Recreational netting for whitefish and tullibee is anticipated to open on several Schedule I Lakes in the Grand Rapids fisheries work area beginning in late October, according to the Minnesota Department of Natural Resources. Schedule I Lakes, which are more susceptible to sudden changes that impact water temperatures, will be opened and closed on a 48-hour notice posted at lake accesses, other public places, and the DNR website. Schedule II Lakes, will open Nov. 4.
Schedule I Lakes (48 hour notice)
Anticipated opening dates are as follows:
- Oct. 29 through Dec.4, for Deer (near Deer River) and Turtle.
- Nov. 4 through Dec. 11, for Side and South Sturgeon (1.75 inch mesh).
- Nov. 11 through Dec. 11, for Big Balsam and Nashwauk (1.75 inch mesh).
Schedule II Lakes
Lakes open to whitefish-tullibee sport-netting Nov. 4 through Dec. 11:
- Bass (north basin).
- Ball Club.
- Little Bowstring.
- Cut Foot Sioux.*
- Deer (near Effie).
- Round (near Squaw Lake –1.75 inch mesh).
- Rush Island.
- Sand (near Max).*
- Swan. (1.75 inch mesh).
- Twin Lakes (near Marble).
- Winnibigoshish* and
- Little Winnibigoshish* (1.75 inch mesh).
*Bowstring, Cut Foot Sioux, Sand, Winnibigoshish and Little Winnibigoshish are designated infested waters because of the presence of faucet snails or zebra mussels. Nets and equipment used in infested waters may not be used in any other waterbody unless they have been dried for 10 days or frozen for two days.
Fishing regulations require that:
- A whitefish netting license is purchased.
- A person may use only one gill net, not exceeding 100 feet in length and 3 feet in width.
- One end of net must have a pole, stake, or buoy projecting at least 2 feet above the surface of the water or ice.
- Nets must have an identification tag attached near the first float of the end that is projecting from the surface of the water or ice.
- Identification tags must be a minimum of 2 ½ inches by 5/8 inch permanently bearing the name and address of the owner. Identification tags for marking nets are provided by the owner.
- Nets may not be set after sunset or raised before sunrise.
- All gill nets must be set and lifted by the licensee only.
- Nets must be tended at least once every 24 hours.
- A net may not be set in any water deeper than six feet.
- A net may not be set within 50 feet of another net.
- Minimum gill net mesh size shall be no less than 1-3/4 or 3-1/2 inch stretch measure depending on the lake (see attached schedules).
- Nets used in designated infested waters must be dried for a minimum of 10 days or frozen for two days before using in a different water body. Nets should be dried for 10 days or frozen for two before moving from any lake to another.
- Nets used in spiny water flea and/or zebra mussel infested waters should be not used in any other waterbody.
- Nets should be transported in sealed container.
- Whitefish and ciscoes taken by sport gill netting may not be bought or sold.
- Whitefish and ciscoes taken by sport gill netting may not be used as bait.
- The possession limit for whitefish taken by sport gill netting within the Leech Lake Reservation boundaries is 25.
- Net placement should not inhibit use of the lake by other boaters.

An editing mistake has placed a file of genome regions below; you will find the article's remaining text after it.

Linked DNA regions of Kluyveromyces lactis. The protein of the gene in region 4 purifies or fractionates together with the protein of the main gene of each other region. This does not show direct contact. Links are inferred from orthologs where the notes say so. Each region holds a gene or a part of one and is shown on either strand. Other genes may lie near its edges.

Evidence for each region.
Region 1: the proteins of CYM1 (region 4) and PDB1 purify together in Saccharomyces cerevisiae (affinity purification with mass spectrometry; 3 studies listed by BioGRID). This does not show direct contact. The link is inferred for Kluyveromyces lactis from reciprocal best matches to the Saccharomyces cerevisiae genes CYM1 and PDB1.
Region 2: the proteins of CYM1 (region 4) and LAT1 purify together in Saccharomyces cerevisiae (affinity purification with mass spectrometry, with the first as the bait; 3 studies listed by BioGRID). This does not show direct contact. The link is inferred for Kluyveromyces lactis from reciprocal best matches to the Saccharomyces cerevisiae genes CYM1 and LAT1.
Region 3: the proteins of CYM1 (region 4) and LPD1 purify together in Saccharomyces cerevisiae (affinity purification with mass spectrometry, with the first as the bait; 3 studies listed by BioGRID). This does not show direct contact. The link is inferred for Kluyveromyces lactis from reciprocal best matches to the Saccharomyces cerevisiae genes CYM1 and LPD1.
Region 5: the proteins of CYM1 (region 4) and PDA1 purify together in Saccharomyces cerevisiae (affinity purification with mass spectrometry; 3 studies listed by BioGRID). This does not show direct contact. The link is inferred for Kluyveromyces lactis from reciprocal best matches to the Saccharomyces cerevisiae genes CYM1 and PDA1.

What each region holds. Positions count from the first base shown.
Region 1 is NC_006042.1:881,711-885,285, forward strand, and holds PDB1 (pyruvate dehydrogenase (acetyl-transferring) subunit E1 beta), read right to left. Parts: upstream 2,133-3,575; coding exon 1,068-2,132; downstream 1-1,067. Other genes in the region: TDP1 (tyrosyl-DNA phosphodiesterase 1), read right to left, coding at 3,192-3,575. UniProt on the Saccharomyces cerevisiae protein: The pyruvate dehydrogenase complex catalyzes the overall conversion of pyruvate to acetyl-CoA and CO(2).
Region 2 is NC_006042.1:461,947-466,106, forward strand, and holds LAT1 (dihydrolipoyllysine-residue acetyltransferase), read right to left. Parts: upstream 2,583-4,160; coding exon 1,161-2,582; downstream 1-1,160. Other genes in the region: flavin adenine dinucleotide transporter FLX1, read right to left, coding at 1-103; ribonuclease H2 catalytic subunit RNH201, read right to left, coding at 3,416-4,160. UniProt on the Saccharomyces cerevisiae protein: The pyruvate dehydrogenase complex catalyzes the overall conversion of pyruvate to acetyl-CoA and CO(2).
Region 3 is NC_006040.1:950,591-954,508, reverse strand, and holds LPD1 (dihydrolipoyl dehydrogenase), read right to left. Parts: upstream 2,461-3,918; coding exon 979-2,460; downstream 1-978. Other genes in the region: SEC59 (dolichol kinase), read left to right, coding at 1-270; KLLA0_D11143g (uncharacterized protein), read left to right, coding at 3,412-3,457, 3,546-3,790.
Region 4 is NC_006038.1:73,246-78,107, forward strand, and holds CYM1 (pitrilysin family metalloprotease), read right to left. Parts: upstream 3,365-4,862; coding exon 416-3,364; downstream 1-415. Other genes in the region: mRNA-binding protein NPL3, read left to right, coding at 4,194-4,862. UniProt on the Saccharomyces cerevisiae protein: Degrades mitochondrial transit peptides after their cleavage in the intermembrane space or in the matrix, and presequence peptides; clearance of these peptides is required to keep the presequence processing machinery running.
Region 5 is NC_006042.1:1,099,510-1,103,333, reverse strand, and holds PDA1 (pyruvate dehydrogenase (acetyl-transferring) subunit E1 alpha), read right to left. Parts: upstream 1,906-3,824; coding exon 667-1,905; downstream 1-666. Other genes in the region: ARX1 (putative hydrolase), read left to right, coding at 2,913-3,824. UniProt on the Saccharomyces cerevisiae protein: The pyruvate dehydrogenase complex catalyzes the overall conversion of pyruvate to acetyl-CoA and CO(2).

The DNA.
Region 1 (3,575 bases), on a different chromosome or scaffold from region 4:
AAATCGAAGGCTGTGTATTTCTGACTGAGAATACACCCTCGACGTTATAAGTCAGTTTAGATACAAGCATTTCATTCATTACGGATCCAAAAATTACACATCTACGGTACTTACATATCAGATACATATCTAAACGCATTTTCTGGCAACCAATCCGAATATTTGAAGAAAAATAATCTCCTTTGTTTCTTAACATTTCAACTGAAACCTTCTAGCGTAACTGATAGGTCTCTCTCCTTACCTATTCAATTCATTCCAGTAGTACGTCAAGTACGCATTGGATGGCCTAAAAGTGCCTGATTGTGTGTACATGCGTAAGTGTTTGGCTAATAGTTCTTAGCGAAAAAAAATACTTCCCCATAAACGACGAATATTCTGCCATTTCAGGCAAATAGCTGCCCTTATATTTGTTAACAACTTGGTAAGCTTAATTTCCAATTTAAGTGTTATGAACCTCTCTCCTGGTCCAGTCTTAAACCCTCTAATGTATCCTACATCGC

About 700 people obtain special permits to net for whitefish-tullibee each year. The DNR bases netting schedules on expected water temperatures. As the water temperature cools, game fish head to deeper water and whitefish-tullibee come to shallow water for fall spawning. Netting is allowed when there is little chance that game fish populations would be negatively impacted by recreational netting in shallow water.
For more information, visit www.mndnr.gov/regulations/fishing/index.html, then click on whitefish and ciscoes sport gillnetting regulations, or contact the DNR’s Grand Rapids area office at 1201 East Highway 2, Grand Rapids, or call 218-328-8836.
Event Time: 12:00 PM - 01:00 PM
501 Laurel Street
Brainerd, MN 56401
Public access closed during treatment
The Minnesota Department of Natural Resources is partnering with the Greater Lake Sylvia Association on an aggressive new treatment method for the invasive algae starry stonewort in West Lake Sylvia in Wright County. This week’s treatment is the first time the diver-assisted suction harvest, or DASH, method has been used in Minnesota.
Earlier this month, DNR invasive species staff confirmed a half-acre of sparse to moderate growth of starry stonewort at the public access to West Lake Sylvia. The public access, which also provides access to adjoining East Lake Sylvia, will be closed for about a month during the treatment. An alternative public access site has been made available at Camp Chi-Rho, located on a peninsula directly east of the temporarily closed public access. The DNR is working with the Greater Lake Sylvia Association to provide signs and directions to the temporary access.
The lake association is sharing in the cost of the effort to remove the half-acre of starry stonewort from the lake.
Diver assisted suction harvest is a manual control method that combines hand pulling with machine suction to physically remove starry stonewort while sparing native vegetation, followed by application of a selective herbicide.
“We’re hoping for effective treatment of the relatively small area where starry stonewort is present,” said Heidi Wolf, DNR invasive species unit supervisor. “While no treatment method has eradicated starry stonewort from any lake in the United States, this aggressive treatment will at least remove enough of the algae to minimize the risk of spread to other parts of the lake and to other lakes.”
Starry stonewort are grass-like algae that may produce dense mats, which could interfere with use of the lake. The invasive algae also may choke out native plants.
The algae is typically spread by lake users who transport fragments of the plant from an infested body of water. Lake users must follow Minnesota laws to prevent the spread of aquatic invasive species, whether or not a lake has invasive species:
- Clean aquatic plants and animals from watercraft.
- Drain all water by removing drain plugs and keep drain plugs out while transporting watercraft.
- Dispose of unwanted bait in the trash.